The From Research to Practice section of this issue of Diabetes Spectrum is devoted to improving diabetes management in the hospital setting. In an effort to once again highlight the importance of glucose control and place emphasis on its role in achieving positive patient outcomes,experts in the field of medicine, nursing, and dietetics have written comprehensive, practical articles outlining steps that can be taken to promote better hospital care, both at the bedside and in the system at large.
Most patients with diabetes will find themselves hospitalized with a medical problem either directly resulting from diabetes or complicated by the presence of diabetes. The ensuing hyperglycemic state places patients with diabetes at great risk of increased morbidity and mortality. This topic is fully explored in the article by Thompson et al., and her colleagues(p. 20–27), which not only reviews the causes of hyperglycemia but also provides excellent suggestions for the medical management necessary to meet target glucose goals.
Our second article, by Goldberg and Inzucchi(p. 28–33), focuses on the treatment of hyperglycemia by initiation of an intravenous insulin drip protocol. The authors outline the steps taken to develop and institute this practice in an urban medical center.
Nutrition plays a vital role in the therapeutic management of diabetes, but it is sometimes overlooked or underemphasized in the hospital setting. In our third article (p. 34–38), Swift and Boucher examine the challenge of tailoring medical nutrition therapy for hospitalized patients with diabetes: namely, how to find the balance of nutrients that meets each patient's caloric needs,promotes recovery from illness, and stabilizes glucose levels. They identify the cues that indicate the need for expanded nutrition assessment and discuss ways to ensure that adequate nutritional needs are met when patients are unable to consume their usual diet.
Hyperglycemia is only one side of the dangerous duo of acute complications encountered in the hospital setting. Hypoglycemia can also result from various medical problems or treatment changes. In our fourth article(p. 39–44), Tomky describes the pitfalls in nursing and medical care that lead to hypoglycemia. She discusses changes in hospital regimens that may prevent its occurrence and presents a schematic for identifying and treating hypoglycemia in hospitalized patients.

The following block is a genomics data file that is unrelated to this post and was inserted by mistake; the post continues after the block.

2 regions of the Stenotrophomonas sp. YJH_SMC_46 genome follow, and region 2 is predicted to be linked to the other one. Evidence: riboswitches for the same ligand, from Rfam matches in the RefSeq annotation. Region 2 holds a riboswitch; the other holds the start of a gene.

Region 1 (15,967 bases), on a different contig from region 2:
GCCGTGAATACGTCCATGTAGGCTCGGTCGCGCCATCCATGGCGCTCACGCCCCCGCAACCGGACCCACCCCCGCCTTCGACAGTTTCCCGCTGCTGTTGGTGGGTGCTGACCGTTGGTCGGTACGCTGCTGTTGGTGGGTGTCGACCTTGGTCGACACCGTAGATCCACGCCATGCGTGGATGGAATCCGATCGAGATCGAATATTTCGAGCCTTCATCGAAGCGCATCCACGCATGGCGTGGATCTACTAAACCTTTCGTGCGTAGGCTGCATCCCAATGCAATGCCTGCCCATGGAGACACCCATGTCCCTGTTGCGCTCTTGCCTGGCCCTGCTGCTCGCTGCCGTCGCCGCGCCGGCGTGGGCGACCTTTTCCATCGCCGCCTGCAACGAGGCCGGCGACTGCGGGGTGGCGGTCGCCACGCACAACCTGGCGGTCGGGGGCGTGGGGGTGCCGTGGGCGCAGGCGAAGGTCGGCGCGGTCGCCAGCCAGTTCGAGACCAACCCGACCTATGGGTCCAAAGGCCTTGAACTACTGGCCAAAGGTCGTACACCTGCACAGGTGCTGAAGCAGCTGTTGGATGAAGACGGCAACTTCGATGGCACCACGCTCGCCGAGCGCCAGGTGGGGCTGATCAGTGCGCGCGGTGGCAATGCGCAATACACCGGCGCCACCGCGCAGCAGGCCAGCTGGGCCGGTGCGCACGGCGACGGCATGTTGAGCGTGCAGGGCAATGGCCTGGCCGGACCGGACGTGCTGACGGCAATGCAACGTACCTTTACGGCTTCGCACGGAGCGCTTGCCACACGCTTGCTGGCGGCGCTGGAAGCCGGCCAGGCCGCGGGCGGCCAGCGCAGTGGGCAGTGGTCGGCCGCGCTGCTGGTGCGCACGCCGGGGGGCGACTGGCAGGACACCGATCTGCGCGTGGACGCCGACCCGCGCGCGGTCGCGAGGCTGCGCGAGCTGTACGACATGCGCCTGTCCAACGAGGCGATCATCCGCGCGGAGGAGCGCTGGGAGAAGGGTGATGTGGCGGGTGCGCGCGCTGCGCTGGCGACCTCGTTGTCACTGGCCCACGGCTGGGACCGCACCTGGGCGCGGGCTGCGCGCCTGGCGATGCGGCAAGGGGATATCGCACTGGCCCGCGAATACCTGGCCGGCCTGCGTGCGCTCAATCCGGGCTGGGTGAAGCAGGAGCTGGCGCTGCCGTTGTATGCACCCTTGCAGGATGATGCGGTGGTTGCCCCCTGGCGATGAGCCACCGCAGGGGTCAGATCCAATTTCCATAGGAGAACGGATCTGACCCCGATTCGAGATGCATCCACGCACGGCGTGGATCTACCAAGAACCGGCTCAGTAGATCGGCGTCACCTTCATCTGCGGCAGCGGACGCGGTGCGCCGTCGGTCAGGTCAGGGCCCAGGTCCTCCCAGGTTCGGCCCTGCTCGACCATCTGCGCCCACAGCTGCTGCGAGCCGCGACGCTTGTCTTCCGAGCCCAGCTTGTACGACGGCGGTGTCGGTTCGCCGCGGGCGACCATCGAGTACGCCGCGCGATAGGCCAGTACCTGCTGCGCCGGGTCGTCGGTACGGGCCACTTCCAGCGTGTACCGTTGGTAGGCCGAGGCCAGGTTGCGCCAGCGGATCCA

Hospitalization presents a window of opportunity to assess each patient's diabetes self-management program. Despite the often-heard argument that the hospital setting is not conducive to patient education, Nettles, in our final article (p. 44–48),states that in fact it may be the ideal time to capture patients' attention and provide meaningful lessons in self-care. She presents a compelling argument that many patients may never have the opportunity to meet with a diabetes educator outside of the hospital setting. Critical components of basic diabetes education regarding diet, insulin and medication, glucose monitoring, and skin and foot care can be delivered within the context of inpatient medical and nursing care.
Transforming diabetes care in the hospital setting and improving glycemic management requires a multilevel, multidisciplinary approach. Systemic changes supported by nursing and medical administration and carried out by those who interact with patients at every point during their hospitalization must occur for positive patient outcomes.
This Diabetes Spectrum research section has provided an update in the management of diabetes in hospitalized patients. But more importantly, it has been designed to encourage positive change in the delivery of care through the practical strategies presented. It is our hope that this issue acts as a catalyst to the creation or revision of current standards of care for hospitalized patients with diabetes.